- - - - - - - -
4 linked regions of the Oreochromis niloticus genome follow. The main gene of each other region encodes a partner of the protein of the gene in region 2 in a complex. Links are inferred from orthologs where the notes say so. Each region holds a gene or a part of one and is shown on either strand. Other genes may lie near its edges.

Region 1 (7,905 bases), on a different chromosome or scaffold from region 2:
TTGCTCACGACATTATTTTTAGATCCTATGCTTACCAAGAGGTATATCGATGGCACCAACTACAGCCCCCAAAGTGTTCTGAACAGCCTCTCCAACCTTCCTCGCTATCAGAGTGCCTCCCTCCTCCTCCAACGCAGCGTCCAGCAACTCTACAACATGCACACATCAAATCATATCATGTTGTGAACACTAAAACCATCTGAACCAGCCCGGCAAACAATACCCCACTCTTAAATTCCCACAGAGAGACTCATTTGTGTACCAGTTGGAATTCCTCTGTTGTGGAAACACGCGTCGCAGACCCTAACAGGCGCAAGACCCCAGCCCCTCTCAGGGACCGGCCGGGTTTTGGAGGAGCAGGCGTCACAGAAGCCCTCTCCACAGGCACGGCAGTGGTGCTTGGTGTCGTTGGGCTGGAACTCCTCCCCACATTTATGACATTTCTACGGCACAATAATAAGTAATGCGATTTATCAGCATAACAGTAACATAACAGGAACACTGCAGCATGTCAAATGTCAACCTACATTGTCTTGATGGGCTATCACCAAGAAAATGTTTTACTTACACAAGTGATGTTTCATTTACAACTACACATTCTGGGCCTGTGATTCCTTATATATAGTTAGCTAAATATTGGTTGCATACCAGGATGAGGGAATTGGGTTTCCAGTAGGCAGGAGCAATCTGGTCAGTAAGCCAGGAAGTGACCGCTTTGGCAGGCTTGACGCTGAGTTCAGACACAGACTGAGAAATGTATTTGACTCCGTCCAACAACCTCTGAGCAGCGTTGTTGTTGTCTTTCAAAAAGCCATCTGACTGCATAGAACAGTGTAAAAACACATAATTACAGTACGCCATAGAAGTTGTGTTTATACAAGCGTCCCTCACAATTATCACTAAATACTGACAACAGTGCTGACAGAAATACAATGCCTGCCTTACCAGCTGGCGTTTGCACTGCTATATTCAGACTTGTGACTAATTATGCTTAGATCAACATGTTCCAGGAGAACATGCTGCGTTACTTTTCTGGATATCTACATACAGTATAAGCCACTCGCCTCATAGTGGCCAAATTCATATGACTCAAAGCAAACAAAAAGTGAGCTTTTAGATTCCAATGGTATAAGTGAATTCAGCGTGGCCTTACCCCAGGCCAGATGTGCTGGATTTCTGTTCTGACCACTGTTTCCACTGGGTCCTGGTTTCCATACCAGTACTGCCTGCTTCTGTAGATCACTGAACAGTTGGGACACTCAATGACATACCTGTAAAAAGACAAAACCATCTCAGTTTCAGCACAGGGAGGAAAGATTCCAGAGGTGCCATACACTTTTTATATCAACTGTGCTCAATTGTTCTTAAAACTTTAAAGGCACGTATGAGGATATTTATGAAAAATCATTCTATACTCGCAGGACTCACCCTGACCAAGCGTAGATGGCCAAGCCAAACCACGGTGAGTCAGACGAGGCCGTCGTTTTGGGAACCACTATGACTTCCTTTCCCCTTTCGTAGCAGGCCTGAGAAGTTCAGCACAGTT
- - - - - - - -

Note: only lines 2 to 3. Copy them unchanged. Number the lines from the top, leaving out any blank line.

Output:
Region 1 (7,905 bases), on a different chromosome or scaffold from region 2:
TTGCTCACGACATTATTTTTAGATCCTATGCTTACCAAGAGGTATATCGATGGCACCAACTACAGCCCCCAAAGTGTTCTGAACAGCCTCTCCAACCTTCCTCGCTATCAGAGTGCCTCCCTCCTCCTCCAACGCAGCGTCCAGCAACTCTACAACATGCACACATCAAATCATATCATGTTGTGAACACTAAAACCATCTGAACCAGCCCGGCAAACAATACCCCACTCTTAAATTCCCACAGAGAGACTCATTTGTGTACCAGTTGGAATTCCTCTGTTGTGGAAACACGCGTCGCAGACCCTAACAGGCGCAAGACCCCAGCCCCTCTCAGGGACCGGCCGGGTTTTGGAGGAGCAGGCGTCACAGAAGCCCTCTCCACAGGCACGGCAGTGGTGCTTGGTGTCGTTGGGCTGGAACTCCTCCCCACATTTATGACATTTCTACGGCACAATAATAAGTAATGCGATTTATCAGCATAACAGTAACATAACAGGAACACTGCAGCATGTCAAATGTCAACCTACATTGTCTTGATGGGCTATCACCAAGAAAATGTTTTACTTACACAAGTGATGTTTCATTTACAACTACACATTCTGGGCCTGTGATTCCTTATATATAGTTAGCTAAATATTGGTTGCATACCAGGATGAGGGAATTGGGTTTCCAGTAGGCAGGAGCAATCTGGTCAGTAAGCCAGGAAGTGACCGCTTTGGCAGGCTTGACGCTGAGTTCAGACACAGACTGAGAAATGTATTTGACTCCGTCCAACAACCTCTGAGCAGCGTTGTTGTTGTCTTTCAAAAAGCCATCTGACTGCATAGAACAGTGTAAAAACACATAATTACAGTACGCCATAGAAGTTGTGTTTATACAAGCGTCCCTCACAATTATCACTAAATACTGACAACAGTGCTGACAGAAATACAATGCCTGCCTTACCAGCTGGCGTTTGCACTGCTATATTCAGACTTGTGACTAATTATGCTTAGATCAACATGTTCCAGGAGAACATGCTGCGTTACTTTTCTGGATATCTACATACAGTATAAGCCACTCGCCTCATAGTGGCCAAATTCATATGACTCAAAGCAAACAAAAAGTGAGCTTTTAGATTCCAATGGTATAAGTGAATTCAGCGTGGCCTTACCCCAGGCCAGATGTGCTGGATTTCTGTTCTGACCACTGTTTCCACTGGGTCCTGGTTTCCATACCAGTACTGCCTGCTTCTGTAGATCACTGAACAGTTGGGACACTCAATGACATACCTGTAAAAAGACAAAACCATCTCAGTTTCAGCACAGGGAGGAAAGATTCCAGAGGTGCCATACACTTTTTATATCAACTGTGCTCAATTGTTCTTAAAACTTTAAAGGCACGTATGAGGATATTTATGAAAAATCATTCTATACTCGCAGGACTCACCCTGACCAAGCGTAGATGGCCAAGCCAAACCACGGTGAGTCAGACGAGGCCGTCGTTTTGGGAACCACTATGACTTCCTTTCCCCTTTCGTAGCAGGCCTGAGAAGTTCAGCACAGTT